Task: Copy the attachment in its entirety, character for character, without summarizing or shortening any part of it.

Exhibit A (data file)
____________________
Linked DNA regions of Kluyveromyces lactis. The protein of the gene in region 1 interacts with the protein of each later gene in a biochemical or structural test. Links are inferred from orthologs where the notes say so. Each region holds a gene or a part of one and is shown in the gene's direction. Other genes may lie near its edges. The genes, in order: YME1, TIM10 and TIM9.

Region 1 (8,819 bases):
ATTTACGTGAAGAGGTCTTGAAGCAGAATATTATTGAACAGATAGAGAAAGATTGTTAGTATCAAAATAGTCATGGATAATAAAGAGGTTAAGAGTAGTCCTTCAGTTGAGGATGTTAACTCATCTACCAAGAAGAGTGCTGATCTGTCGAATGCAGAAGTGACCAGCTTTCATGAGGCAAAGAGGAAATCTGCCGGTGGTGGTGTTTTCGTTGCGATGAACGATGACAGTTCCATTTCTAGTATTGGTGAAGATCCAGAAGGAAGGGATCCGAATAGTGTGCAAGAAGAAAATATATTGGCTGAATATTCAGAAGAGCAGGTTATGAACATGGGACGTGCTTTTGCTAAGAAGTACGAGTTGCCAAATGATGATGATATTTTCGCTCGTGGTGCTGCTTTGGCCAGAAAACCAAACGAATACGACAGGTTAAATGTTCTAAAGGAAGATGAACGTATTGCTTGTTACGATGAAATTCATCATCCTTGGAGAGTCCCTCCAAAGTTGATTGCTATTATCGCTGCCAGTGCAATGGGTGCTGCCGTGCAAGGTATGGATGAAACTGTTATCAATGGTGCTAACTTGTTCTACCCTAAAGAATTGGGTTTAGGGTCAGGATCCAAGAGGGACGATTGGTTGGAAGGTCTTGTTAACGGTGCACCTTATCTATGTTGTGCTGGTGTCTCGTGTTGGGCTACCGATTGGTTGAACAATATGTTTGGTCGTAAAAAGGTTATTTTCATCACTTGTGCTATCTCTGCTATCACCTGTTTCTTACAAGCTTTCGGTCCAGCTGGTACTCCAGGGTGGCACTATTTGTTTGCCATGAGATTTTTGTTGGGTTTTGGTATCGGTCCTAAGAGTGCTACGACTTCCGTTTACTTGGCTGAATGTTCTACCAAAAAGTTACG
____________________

Linked DNA regions of Kluyveromyces lactis. The protein of the gene in region 1 interacts with the protein of each later gene in a biochemical or structural test. Links are inferred from orthologs where the notes say so. Each region holds a gene or a part of one and is shown in the gene's direction. Other genes may lie near its edges. The genes, in order: YME1, TIM10 and TIM9.

Region 1 (8,819 bases):
ATTTACGTGAAGAGGTCTTGAAGCAGAATATTATTGAACAGATAGAGAAAGATTGTTAGTATCAAAATAGTCATGGATAATAAAGAGGTTAAGAGTAGTCCTTCAGTTGAGGATGTTAACTCATCTACCAAGAAGAGTGCTGATCTGTCGAATGCAGAAGTGACCAGCTTTCATGAGGCAAAGAGGAAATCTGCCGGTGGTGGTGTTTTCGTTGCGATGAACGATGACAGTTCCATTTCTAGTATTGGTGAAGATCCAGAAGGAAGGGATCCGAATAGTGTGCAAGAAGAAAATATATTGGCTGAATATTCAGAAGAGCAGGTTATGAACATGGGACGTGCTTTTGCTAAGAAGTACGAGTTGCCAAATGATGATGATATTTTCGCTCGTGGTGCTGCTTTGGCCAGAAAACCAAACGAATACGACAGGTTAAATGTTCTAAAGGAAGATGAACGTATTGCTTGTTACGATGAAATTCATCATCCTTGGAGAGTCCCTCCAAAGTTGATTGCTATTATCGCTGCCAGTGCAATGGGTGCTGCCGTGCAAGGTATGGATGAAACTGTTATCAATGGTGCTAACTTGTTCTACCCTAAAGAATTGGGTTTAGGGTCAGGATCCAAGAGGGACGATTGGTTGGAAGGTCTTGTTAACGGTGCACCTTATCTATGTTGTGCTGGTGTCTCGTGTTGGGCTACCGATTGGTTGAACAATATGTTTGGTCGTAAAAAGGTTATTTTCATCACTTGTGCTATCTCTGCTATCACCTGTTTCTTACAAGCTTTCGGTCCAGCTGGTACTCCAGGGTGGCACTATTTGTTTGCCATGAGATTTTTGTTGGGTTTTGGTATCGGTCCTAAGAGTGCTACGACTTCCGTTTACTTGGCTGAATGTTCTACCAAAAAGTTACG